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Sea Science: Treacherous, frozen latitudes becoming hot destinations

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Sea Science: by Jordanna Sheermohamed

Once upon a time, the ideal yachting expedition would involve calm seas, warm breezes and smooth sailing. The yachting season would follow the global circuit of chasing the sun and festivals, with promises of balmy nights and sun-soaked days. Now, however, extreme destinations are becoming a popular alternative for those who want their morning coffee served with a side of adrenaline. While the treacherous conditions may require the heartiest of captains and crew, the rewards of exciting adventure and exquisite landscapes are drawing many to the rugged ends of the Earth.

Some of the most obvious and immediate dangers of yachting through such high-latitude regions are the screaming winds and high seas associated with passing low pressure systems, but this does not discount other difficulties such as frigid temperatures, little or no available assistance in the event of emergency, drifting ice and thick, blinding fog.

When it comes to the volatile weather in the North polar regions, storm systems piggy back on the eastern-racing jet stream. When these systems reach the Eastern Seaboard and move offshore into the open Atlantic, they are often energized by the warm tropical waters hitchhiking along the Gulf Stream. These systems can often produce conditions in excess of 40-knot winds and 20-foot seas, with one storm after the next for months on end. The summer months are the best bet for lengthier breaks between storm systems, but no season is immune to nature’s fury. Taking into consideration a yacht’s top speed, maneuvering around the rapidly deteriorating sea state may prove to be challenging, and obtaining weather intelligence prior to departing is well-advised.

The infamous Northwest Passage, which connects the Atlantic Ocean to the Pacific Ocean via the Arctic waters around Greenland and through Canada, offers an alternative route that shaves off a considerable amount of time from the normal route.  With diminishing ice volume in the region, the waters have become more navigable, and were most recently crossed in 2016 by the cruise ship Crystal Serenity, which took 28 days.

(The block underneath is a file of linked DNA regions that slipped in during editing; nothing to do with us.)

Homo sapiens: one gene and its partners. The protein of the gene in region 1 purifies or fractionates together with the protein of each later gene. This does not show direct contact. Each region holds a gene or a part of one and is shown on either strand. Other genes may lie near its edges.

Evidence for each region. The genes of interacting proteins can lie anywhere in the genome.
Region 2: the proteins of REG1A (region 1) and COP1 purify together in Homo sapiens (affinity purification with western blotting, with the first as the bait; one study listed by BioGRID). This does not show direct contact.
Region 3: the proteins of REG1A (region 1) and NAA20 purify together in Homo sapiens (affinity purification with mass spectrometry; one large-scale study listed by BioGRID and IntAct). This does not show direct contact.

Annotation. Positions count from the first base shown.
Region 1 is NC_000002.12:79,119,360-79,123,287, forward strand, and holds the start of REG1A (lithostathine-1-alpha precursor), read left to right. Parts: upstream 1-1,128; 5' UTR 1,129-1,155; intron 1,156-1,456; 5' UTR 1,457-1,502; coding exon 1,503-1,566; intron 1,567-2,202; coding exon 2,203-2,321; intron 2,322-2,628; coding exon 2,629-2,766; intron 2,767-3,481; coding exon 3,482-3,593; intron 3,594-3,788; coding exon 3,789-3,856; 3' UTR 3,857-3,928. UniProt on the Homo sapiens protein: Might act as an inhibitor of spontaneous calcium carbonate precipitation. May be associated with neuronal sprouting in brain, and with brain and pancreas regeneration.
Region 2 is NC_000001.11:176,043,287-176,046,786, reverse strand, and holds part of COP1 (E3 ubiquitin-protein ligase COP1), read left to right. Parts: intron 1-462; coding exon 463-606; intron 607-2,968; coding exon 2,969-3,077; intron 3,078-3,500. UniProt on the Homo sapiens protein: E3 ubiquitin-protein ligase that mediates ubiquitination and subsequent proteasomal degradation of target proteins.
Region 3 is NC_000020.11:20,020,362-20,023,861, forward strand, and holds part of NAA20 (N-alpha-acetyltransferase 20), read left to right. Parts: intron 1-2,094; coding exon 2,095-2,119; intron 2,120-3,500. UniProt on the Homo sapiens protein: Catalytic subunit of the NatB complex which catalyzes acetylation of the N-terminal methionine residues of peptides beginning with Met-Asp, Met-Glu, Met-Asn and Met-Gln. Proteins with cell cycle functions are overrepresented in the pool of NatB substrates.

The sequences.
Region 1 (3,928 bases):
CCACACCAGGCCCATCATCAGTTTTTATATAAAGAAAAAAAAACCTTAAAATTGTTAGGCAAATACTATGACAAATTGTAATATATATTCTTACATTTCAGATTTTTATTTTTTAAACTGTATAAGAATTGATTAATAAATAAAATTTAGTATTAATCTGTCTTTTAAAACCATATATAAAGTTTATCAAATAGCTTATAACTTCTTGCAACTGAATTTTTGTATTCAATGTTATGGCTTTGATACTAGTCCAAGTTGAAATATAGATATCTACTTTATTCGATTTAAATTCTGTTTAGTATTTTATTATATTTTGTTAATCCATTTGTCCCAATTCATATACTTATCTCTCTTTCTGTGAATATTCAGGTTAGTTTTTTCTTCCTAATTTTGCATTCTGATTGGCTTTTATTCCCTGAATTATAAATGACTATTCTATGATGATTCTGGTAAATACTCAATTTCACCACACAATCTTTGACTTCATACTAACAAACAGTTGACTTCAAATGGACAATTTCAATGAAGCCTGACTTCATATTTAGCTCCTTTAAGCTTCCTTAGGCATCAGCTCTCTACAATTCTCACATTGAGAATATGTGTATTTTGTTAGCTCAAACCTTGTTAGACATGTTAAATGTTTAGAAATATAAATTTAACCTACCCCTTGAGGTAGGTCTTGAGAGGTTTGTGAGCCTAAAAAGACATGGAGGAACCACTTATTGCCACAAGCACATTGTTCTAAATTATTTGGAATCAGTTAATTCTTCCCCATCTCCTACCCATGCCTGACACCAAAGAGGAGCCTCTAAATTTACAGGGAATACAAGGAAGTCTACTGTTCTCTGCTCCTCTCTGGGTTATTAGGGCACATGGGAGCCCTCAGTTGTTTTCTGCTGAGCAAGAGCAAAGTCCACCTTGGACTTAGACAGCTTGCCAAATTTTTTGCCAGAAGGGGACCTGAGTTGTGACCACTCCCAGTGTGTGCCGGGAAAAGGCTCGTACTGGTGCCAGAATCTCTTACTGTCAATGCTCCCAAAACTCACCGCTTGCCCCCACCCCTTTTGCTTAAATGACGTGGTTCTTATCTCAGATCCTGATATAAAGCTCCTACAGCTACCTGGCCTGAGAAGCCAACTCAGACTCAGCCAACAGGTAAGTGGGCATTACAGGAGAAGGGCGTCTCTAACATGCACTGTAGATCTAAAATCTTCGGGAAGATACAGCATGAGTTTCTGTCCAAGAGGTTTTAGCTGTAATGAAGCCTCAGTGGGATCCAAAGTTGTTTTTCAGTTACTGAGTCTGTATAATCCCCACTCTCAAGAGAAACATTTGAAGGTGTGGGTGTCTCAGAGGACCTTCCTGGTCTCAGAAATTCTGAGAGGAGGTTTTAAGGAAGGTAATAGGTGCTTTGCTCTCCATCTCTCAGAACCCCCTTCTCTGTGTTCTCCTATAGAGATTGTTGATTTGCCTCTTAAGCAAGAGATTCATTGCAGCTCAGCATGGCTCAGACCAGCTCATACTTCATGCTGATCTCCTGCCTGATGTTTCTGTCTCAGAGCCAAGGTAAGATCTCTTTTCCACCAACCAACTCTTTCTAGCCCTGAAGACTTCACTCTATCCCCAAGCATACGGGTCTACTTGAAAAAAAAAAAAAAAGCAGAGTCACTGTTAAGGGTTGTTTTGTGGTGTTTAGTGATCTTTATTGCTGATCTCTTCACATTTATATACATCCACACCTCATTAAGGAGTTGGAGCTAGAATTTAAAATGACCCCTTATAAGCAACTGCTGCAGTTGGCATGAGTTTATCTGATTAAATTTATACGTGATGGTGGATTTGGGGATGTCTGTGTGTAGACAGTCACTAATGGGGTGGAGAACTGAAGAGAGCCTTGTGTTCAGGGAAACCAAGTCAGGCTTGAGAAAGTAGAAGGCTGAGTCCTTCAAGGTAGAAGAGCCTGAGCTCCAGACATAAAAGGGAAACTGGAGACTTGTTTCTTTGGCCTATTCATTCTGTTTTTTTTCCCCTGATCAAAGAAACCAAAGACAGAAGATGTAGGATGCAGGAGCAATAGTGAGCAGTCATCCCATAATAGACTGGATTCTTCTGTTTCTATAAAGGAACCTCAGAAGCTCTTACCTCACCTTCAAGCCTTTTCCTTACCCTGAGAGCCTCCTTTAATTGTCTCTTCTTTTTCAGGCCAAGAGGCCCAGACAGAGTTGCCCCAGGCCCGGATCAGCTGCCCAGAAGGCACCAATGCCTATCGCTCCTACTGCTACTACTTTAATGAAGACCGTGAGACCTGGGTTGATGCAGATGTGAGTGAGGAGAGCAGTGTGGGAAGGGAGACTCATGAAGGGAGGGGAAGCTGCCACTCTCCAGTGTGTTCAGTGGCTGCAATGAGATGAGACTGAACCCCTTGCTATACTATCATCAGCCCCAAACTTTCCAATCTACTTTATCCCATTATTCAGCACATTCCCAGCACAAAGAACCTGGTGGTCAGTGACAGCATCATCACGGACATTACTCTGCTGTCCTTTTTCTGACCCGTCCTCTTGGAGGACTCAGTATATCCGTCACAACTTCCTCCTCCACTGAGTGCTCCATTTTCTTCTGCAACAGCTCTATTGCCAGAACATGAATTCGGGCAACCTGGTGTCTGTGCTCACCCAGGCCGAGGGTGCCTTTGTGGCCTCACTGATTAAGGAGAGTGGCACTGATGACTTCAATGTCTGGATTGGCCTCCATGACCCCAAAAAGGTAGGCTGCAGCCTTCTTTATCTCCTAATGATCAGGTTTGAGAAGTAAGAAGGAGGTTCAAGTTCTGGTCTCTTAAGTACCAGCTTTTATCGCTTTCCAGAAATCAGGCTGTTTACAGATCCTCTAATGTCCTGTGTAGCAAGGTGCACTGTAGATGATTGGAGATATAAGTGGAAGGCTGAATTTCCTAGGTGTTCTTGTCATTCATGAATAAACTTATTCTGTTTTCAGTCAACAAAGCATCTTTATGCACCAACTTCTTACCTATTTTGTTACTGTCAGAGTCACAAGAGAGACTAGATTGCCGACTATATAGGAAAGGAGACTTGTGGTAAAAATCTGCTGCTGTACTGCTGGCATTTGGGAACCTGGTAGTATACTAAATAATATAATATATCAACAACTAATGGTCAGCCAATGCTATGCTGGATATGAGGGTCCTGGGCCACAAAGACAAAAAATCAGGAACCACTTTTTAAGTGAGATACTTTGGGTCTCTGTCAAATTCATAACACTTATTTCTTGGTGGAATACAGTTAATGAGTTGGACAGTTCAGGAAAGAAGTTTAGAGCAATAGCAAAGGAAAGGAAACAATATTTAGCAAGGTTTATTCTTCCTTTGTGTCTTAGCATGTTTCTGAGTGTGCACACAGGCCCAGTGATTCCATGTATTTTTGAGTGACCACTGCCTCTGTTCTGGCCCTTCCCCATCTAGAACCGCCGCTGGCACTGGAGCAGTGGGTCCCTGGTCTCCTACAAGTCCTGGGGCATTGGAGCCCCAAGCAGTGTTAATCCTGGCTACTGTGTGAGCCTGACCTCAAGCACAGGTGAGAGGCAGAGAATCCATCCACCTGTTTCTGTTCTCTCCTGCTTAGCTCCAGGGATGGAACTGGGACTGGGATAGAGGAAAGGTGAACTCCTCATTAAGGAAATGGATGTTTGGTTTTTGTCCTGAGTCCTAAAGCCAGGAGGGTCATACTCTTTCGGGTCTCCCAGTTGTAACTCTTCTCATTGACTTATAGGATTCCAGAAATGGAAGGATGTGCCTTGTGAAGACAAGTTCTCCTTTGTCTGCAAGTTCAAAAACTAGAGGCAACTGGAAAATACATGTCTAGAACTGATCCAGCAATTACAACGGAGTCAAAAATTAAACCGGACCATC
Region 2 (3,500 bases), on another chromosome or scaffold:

Looking toward extreme destinations in the Southern Hemisphere, the subantarctic islands to the south of New Zealand and South America can be the destination or merely a stop along the way to the actual Antarctic continent itself. The conditions in this region of the world tend to remain hostile year-round. Minimal land mass in the Southern Hemisphere allows for storm systems to travel thousands of miles uninterrupted. With little to no frictional effects of land to slow these winds, storms are able to maintain their edge, giving way to the nicknames associated with their line of latitude, such as the “Roaring Forties,” “Furious Fifties,” and “Screaming Sixties.” Long-range swells associated with these winds make the higher latitude Southern Hemisphere seas very tumultuous.

Whether it’s the promise of isolation that draws the visitor, as the more common yachting circuit may yield congested harbors and ports, or the promise of nightly auroras and glowing, moonlit glaciers, extreme destinations are on the rise. Seafarer, beware – it is not for the faint of heart.

Jordanna Sheermohamed is president and lead meteorologist of Weather Forecast Solutions, a private weather-forecasting company ( www.WeatherForecastSolutions.com).  Comments are welcome below.

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About Jordanna Sheermohamed

Jordanna Sheermohamed is president and lead meteorologist of Weather Forecast Solutions, a private weather-forecasting company (www.WeatherForecastSolutions.com). Comments are welcome at editor@the-triton.com.

View all posts by Jordanna Sheermohamed →

One thought on “Sea Science: Treacherous, frozen latitudes becoming hot destinations

  1. Scott E McDowell

    Nicely written! I spent two months in the Screaming Sixties in 1974 aboard a 212-ft WHOI vessel. Although it was summer there, we encountered one storm that blew 60-80 knots for three days, 30 ft seas, and we backed up 15 nmi one day just jogging into the swell.

    Great for albatross watching, near Bouvet Island.

    S

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